Yahoo just broke its own record for biggest online security breach in history.
Back in September, the former internet colossus revealed that a 2014 hack compromised about 500 million accounts. This week, we found out another attack — which occurred in 2013 — broke into more than one billion. (That's "billion" with a "b.") Names, passwords, phone numbers, dates of birth, and more were stolen. Since plenty of users have multiple accounts and plenty of the accounts may not be active, we're not sure yet how many actual people were harmed.
But here's the really awkward part: After a long twilight, and a failed last-ditch attempt at revival, Yahoo inked an agreement to sell itself to Verizon for $4.8 billion in July. Neither Verizon nor anyone else found out about either hack until the deal had already been signed.
Now reports are bubbling that Verizon has an entire internal team dedicated to just reviewing Yahoo's security breaches and assessing the economic and legal fallout. It sounds like they're ready to sue if the price of the deal isn't reduced — or maybe demand to be released from the deal entirely.
"As we've said all along, we will evaluate the situation as Yahoo continues its investigation," said Verizon spokesman Bob Varettoni. "We will review the impact of this new development before reaching any final conclusions."
So which way will Verizon go?
The first thing to understand is Verizon's reason for pursuing Yahoo in the first place. Verizon's grand plan is to expand beyond its mobile and wireless services and get into online media and advertising in a big way. Despite its troubles, Yahoo still boasts an enormous user base, and Verizon needs that audience to serve its ambitions. Verizon will also get Yahoo's infrastructure in the deal: its email services, its websites, its advertising tools, and even its physical real estate.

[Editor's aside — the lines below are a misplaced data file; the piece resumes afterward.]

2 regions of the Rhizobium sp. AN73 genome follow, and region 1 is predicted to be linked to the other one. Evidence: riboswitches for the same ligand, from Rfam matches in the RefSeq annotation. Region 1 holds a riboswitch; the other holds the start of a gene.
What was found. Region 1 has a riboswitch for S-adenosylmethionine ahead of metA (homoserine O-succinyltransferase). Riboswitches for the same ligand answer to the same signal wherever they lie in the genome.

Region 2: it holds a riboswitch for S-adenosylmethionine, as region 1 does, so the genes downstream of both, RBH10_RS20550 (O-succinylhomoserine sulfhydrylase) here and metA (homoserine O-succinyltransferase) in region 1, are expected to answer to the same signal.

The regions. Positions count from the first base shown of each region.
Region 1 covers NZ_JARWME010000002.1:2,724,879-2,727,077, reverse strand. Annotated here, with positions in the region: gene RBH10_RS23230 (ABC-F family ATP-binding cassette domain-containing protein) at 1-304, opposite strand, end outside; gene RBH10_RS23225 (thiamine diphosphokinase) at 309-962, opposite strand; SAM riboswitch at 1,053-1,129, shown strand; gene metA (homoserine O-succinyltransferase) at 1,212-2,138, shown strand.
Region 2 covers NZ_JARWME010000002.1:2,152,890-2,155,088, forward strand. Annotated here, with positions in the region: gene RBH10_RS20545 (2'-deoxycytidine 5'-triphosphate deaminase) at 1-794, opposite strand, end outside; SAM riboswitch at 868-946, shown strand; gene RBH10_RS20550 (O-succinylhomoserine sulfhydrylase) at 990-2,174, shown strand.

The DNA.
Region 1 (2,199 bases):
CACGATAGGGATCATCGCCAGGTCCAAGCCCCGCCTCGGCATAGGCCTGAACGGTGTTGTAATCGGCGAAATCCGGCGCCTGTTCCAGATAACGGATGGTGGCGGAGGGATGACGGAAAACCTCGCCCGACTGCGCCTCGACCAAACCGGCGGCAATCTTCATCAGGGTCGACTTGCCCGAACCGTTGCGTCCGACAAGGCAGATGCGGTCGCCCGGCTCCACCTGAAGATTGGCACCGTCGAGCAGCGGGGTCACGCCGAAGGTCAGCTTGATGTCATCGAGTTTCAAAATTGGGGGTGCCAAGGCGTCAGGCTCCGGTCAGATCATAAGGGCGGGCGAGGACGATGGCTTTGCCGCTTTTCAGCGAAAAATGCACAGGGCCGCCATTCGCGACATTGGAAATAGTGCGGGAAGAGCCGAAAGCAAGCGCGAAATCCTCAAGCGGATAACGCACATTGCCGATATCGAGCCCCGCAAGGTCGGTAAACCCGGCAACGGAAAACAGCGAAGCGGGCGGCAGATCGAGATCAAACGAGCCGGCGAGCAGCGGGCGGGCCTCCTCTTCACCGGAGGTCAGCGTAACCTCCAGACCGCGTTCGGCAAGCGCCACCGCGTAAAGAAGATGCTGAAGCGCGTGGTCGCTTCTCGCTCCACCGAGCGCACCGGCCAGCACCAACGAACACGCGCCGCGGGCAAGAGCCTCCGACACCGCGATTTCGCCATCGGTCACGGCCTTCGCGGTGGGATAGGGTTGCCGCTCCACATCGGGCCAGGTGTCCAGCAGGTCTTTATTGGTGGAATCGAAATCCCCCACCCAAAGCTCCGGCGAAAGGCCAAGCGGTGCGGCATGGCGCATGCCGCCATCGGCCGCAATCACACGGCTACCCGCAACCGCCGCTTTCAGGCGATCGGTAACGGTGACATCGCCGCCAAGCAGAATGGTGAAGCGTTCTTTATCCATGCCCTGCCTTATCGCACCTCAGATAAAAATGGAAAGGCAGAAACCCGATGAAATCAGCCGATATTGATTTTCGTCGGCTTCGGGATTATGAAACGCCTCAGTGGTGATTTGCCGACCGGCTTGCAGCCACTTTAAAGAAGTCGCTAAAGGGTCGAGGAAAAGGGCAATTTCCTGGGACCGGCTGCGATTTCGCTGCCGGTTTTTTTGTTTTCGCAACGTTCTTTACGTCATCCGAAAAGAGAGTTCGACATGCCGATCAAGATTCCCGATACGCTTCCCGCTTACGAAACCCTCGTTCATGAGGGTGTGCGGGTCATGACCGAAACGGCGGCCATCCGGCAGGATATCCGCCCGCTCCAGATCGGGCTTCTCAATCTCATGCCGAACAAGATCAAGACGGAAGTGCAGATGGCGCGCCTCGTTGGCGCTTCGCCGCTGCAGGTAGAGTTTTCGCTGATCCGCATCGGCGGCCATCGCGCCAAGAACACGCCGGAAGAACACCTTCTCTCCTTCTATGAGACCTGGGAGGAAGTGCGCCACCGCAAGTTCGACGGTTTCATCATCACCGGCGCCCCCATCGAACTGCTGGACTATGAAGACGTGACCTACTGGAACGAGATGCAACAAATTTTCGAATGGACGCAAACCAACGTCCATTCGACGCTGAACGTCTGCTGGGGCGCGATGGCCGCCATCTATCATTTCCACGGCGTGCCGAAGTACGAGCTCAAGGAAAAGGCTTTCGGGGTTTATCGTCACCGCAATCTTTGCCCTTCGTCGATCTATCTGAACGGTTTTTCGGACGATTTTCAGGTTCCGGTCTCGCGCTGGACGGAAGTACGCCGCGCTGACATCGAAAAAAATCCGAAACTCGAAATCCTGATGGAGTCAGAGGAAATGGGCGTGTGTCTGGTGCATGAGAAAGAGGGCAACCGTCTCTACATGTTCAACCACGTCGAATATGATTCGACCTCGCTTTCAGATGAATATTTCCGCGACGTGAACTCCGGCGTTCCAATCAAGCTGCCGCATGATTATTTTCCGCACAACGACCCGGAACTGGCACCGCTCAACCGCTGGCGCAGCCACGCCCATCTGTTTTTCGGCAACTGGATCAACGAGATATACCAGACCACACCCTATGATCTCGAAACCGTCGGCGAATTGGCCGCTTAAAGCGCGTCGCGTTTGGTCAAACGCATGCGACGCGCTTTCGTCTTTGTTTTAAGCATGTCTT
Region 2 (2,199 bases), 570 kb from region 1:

Now, it doesn't look like the first hack did any real damage to Yahoo's traffic. And apparently no payment or bank information was compromised by that breach either. But users also don't like relying on services that routinely get hacked — and Yahoo seems to have real problems about taking security seriously.
Clashes erupted between Yahoo's security team and upper management over the costs and inconveniences of implementing the protections you see at Google or Facebook. Security was never brought up to snuff, even though a series of spam attacks and the hacking of about 450,000 accounts exposed vulnerabilities in 2012. Yahoo didn't even discover this latest, biggest hack until U.S. law enforcement provided them with data files stemming from its own investigations.
Back in October, after revelations of the first hack, Verizon said they thought the deal still made sense. But the embarrassments for Yahoo are mounting: By late Thursday afternoon, the company's stock had already fallen 6.5 percent. Yahoo faces a pile of investigations by federal and state governments and agencies, and even by some foreign countries, over the hacks. The FBI is investigating the breach. Yahoo was even smacked with 23 class-action lawsuits over the previous hack — and at least one lawsuit already over the new one.
If Verizon balks at all of this and decides to try to void the deal, it might have ample ammunition. Yahoo employees reportedly discovered the 2014 hack that same year — which raised some eyebrows about why Verizon didn't find out until late 2016, months after the deal was struck. "What Yahoo executives knew about the breach, and when they knew it, have been crucial questions in Verizon's ongoing acquisition of Yahoo," as TechCrunch understatedly put it.
But if Verizon decides Yahoo's prodigious traffic will survive the PR fallout and moves forward with the deal, it might also have the leverage to save a lot of money. Following the news of the first hack, Verizon said they felt there was "a reasonable basis" for seeing the hacks as a "material" impact on the contract — jargon meaning it could legally justify rewriting the contract. The company also reportedly shaved $1 billion off its valuation of Yahoo. The latest revelation "will surely impact that valuation even further, not just because of the scale of it, but because it shows a pattern of serious failures on Yahoo's behalf," cyber security expert Troy Hunt told the BBC. If 500 million accounts meant a $1 billion drop in value, will the latest hack mean a $2 billion drop? More?
Either way, though, it sounds like Verizon has a very strong hand to play — and Yahoo does not.